BRAND: But I keep hearing in countless news articles that radio stations are having big problems retaining their audience and even attracting new listeners.

Mr. RAMSEY: It's not so much actual listeners disappearing as it is listening disappearing. It's the amount of the time they spend with the radio. And it's particularly true among people under the age of 30, 35.

BRAND: So what are they doing instead?

Mr. RAMSEY: Well, those people are listening to all other radio alternatives. I was talking to somebody the other day and she was telling me that there's more radio listening than ever, and I said how can that be? And then it became clear to me that what she was counting as radio was podcasting, Internet radio, streaming, satellite radio, all things which technically speaking to someone who owns a radio station isn't radio necessarily at all.

BRAND: So if these young people are doing that, doesn't that portend a gloomy future for regular old radio stations?

Mr. RAMSEY: Well, it does if and only if radio abused itself as being in the business of owning towers, broadcast towers. If that's how you view your business as a radio broadcaster, you're in trouble. But if you view your business instead as the medium between advertisers and listeners, listeners who have placed their trust in you and will have you as part of their listening habit, well, then the future is very bright because then the opportunity for radio is to leverage its content across all channels, all those channels I mentioned, and the opportunity is also to leverage these relationships that they have with listeners that are so extensive and so long-standing.

BRAND: So bottom line, Mark, is - are people in 10, 20 years, are they going to be listening to radio the way that we listen to it now where we get in the car and punch up, you know, your local NPR station and there it is?

Mr. RAMSEY: No. In 20 years people will have dramatically different behaviors. Because what's happening is people are being empowered by all these choices. Those of us who work in radio are going to really need to reexamine what it means to be in radio, what it means - what radio itself means, and to focus on creating content that can't be easily copied by a million different alternate sources.

If you are purely a music box, recognize the fact that in the not-too-distant future there can be millions of music boxes just like yours. If you view your advantage as distribution, then that too is going to disappear because the Internet is going to be equally as distributed as you are. So first, you've got to recognize that you're in the content business, and that means you're in the unique content business and you need to focus on being the best in the world for somebody in your marketplace.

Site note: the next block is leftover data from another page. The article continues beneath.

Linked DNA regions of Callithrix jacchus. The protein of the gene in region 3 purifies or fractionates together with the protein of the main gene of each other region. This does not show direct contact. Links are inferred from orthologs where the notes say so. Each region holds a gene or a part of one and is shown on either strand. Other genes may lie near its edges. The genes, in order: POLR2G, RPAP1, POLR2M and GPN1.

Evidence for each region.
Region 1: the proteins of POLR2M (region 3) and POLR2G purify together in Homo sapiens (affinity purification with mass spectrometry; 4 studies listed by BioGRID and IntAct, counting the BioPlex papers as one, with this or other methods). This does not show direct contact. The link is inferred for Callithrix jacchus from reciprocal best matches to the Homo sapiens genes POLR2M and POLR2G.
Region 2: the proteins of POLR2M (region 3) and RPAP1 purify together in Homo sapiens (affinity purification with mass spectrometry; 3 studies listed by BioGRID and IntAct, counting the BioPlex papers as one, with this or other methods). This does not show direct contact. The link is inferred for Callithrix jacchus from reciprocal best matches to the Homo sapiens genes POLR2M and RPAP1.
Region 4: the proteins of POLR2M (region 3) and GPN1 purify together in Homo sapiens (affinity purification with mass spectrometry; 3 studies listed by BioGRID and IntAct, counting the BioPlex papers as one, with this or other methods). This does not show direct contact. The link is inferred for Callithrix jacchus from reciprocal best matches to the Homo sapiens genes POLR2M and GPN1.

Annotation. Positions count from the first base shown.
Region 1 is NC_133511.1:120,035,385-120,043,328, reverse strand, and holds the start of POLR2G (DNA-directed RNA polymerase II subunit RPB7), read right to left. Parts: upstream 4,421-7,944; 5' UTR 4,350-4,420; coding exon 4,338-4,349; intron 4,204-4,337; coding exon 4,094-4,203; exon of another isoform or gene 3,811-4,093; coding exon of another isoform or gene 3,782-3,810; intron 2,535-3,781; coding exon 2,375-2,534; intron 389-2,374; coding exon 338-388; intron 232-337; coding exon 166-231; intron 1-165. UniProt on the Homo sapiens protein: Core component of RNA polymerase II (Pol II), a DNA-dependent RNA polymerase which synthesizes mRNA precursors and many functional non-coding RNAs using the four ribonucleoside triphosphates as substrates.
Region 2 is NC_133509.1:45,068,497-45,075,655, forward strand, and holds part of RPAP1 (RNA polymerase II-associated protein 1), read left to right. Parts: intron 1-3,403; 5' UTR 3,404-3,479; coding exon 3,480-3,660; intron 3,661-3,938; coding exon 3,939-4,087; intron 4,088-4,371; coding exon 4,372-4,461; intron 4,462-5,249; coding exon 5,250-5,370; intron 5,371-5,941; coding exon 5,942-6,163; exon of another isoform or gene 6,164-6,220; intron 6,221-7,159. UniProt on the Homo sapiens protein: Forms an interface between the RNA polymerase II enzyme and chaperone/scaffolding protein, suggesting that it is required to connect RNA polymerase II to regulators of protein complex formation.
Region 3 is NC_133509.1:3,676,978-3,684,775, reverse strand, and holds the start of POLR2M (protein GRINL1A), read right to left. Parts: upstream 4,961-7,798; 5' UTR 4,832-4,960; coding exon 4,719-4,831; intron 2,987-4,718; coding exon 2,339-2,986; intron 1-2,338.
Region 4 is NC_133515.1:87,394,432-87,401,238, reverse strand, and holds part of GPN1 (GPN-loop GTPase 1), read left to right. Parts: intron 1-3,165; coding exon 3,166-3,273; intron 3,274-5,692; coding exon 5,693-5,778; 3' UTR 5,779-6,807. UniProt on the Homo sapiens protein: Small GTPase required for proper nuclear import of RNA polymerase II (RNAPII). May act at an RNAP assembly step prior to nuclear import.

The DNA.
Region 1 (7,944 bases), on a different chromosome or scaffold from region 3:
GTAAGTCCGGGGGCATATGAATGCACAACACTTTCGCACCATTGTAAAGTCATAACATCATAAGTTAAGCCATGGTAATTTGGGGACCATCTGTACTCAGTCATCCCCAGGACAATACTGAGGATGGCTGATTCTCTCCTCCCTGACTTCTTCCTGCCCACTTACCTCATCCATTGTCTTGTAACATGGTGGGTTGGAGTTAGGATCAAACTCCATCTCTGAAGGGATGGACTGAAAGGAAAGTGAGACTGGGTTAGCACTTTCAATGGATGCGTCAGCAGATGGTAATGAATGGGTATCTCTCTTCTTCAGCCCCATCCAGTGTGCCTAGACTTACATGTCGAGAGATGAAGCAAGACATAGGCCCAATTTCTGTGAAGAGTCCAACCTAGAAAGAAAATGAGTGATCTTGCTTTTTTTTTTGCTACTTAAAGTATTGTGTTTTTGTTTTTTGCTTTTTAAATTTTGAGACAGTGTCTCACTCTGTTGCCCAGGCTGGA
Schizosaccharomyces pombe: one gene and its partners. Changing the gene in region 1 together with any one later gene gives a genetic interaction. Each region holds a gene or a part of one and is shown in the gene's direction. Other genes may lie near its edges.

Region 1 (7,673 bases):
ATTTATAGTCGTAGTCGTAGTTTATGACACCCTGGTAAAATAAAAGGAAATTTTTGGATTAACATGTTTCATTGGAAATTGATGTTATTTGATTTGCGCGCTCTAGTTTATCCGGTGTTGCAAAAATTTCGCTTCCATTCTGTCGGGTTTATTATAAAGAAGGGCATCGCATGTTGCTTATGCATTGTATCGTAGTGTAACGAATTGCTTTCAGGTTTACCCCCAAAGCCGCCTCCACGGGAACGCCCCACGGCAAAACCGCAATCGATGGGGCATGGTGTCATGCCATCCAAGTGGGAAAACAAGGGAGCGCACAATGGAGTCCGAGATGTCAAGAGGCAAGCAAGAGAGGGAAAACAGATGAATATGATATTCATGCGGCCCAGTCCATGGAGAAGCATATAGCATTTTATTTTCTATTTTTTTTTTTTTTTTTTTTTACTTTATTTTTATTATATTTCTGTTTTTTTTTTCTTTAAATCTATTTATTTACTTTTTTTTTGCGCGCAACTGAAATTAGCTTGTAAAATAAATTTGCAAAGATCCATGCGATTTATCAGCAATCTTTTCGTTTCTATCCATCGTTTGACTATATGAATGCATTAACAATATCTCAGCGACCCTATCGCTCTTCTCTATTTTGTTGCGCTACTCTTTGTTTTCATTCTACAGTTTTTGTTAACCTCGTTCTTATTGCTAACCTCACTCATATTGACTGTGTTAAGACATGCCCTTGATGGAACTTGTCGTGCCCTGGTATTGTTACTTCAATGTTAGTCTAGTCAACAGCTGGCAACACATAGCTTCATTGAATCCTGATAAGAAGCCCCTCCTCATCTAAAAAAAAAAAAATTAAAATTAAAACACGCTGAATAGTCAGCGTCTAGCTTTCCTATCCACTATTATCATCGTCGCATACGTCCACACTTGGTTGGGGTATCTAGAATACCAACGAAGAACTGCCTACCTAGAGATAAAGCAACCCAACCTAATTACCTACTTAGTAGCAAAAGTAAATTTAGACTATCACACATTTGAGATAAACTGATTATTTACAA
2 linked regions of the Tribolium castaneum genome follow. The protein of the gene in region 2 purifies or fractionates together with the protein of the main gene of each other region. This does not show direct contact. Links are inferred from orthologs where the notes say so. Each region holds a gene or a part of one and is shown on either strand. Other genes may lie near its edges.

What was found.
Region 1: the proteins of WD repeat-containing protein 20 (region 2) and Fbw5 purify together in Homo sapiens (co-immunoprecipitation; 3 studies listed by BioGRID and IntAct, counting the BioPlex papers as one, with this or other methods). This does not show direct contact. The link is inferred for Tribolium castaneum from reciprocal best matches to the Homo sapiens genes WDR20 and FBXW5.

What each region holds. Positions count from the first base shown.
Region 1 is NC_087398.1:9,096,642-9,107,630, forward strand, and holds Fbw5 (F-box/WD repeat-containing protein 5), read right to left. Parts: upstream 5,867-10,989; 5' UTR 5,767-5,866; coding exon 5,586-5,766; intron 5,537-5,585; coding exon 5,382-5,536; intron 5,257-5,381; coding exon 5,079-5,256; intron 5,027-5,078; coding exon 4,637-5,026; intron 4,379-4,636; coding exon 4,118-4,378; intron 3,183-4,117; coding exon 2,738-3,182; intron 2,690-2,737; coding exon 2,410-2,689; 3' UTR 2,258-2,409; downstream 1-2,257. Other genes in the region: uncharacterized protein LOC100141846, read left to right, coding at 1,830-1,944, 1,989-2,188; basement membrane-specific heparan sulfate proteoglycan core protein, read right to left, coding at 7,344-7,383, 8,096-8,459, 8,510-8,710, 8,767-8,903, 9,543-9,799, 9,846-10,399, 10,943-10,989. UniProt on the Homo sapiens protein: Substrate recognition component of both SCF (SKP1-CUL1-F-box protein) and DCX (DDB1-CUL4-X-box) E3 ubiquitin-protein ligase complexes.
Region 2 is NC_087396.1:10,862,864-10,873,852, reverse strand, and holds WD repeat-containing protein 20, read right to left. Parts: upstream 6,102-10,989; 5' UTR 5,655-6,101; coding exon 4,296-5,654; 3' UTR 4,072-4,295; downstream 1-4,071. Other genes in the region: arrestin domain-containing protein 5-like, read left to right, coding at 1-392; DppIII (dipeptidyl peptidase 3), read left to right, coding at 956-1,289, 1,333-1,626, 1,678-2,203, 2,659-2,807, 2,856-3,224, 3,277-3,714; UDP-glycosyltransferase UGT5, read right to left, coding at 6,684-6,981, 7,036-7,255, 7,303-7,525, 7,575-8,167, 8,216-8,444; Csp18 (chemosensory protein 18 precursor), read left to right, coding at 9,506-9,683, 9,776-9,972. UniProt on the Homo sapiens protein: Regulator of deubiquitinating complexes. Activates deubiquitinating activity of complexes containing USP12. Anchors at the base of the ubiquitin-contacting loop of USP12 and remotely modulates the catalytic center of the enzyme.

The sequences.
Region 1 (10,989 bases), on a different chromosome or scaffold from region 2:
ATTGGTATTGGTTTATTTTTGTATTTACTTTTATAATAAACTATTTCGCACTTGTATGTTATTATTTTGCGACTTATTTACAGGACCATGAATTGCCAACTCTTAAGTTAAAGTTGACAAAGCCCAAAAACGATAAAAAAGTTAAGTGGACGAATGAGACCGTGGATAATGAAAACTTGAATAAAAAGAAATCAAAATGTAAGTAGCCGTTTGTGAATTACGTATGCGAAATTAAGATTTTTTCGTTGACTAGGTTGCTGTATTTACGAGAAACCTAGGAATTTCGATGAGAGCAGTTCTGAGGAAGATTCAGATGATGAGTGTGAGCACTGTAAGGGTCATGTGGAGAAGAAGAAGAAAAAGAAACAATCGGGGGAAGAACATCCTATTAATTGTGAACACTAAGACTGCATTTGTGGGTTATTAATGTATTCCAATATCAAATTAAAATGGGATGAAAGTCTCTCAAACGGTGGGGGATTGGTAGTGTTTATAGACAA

I live in San Diego. I was affected by the wildfires. I had to evacuate my home. I went looking for a resource to provide me up-to-the-minute information. And in fact, where did I find it? I found it from the local NPR affiliate, not from the local commercial news talk station, which is top ranked in the market. That's an example - now, what did they do? They used Twitter/Google Map mashup. They had a few different tools that they used which really were exceptional, and had nothing whatsoever to do with radio per se but were mediated by my relationship with the radio station. Had it not been from my relationship to the station, I wouldn't have used the tool and it wouldn't reflect - have reflected favorably on the station.

BRAND: Mark Ramsey, the president of Mercury Radio Research. He also writes the blog Hear 2.0. That's H-E-A-R 2.0.

Thanks, Mark.

Mr. RAMSEY: Thank you.

Copyright © 2007 NPR. All rights reserved. No quotes from the materials contained herein may be used in any media without attribution to NPR. This transcript is provided for personal, noncommercial use only, pursuant to our Terms of Use. Any other use requires NPR's prior permission. Visit our permissions page for further information.

NPR transcripts are created on a rush deadline by a contractor for NPR, and accuracy and availability may vary. This text may not be in its final form and may be updated or revised in the future. Please be aware that the authoritative record of NPR's programming is the audio.

Comments

 

Please keep your community civil. All comments must follow the NPR.org Community rules and terms of use, and will be moderated prior to posting. NPR reserves the right to use the comments we receive, in whole or in part, and to use the commenter's name and location, in any medium. See also the Terms of Use, Privacy Policy and Community FAQ.

Support comes from: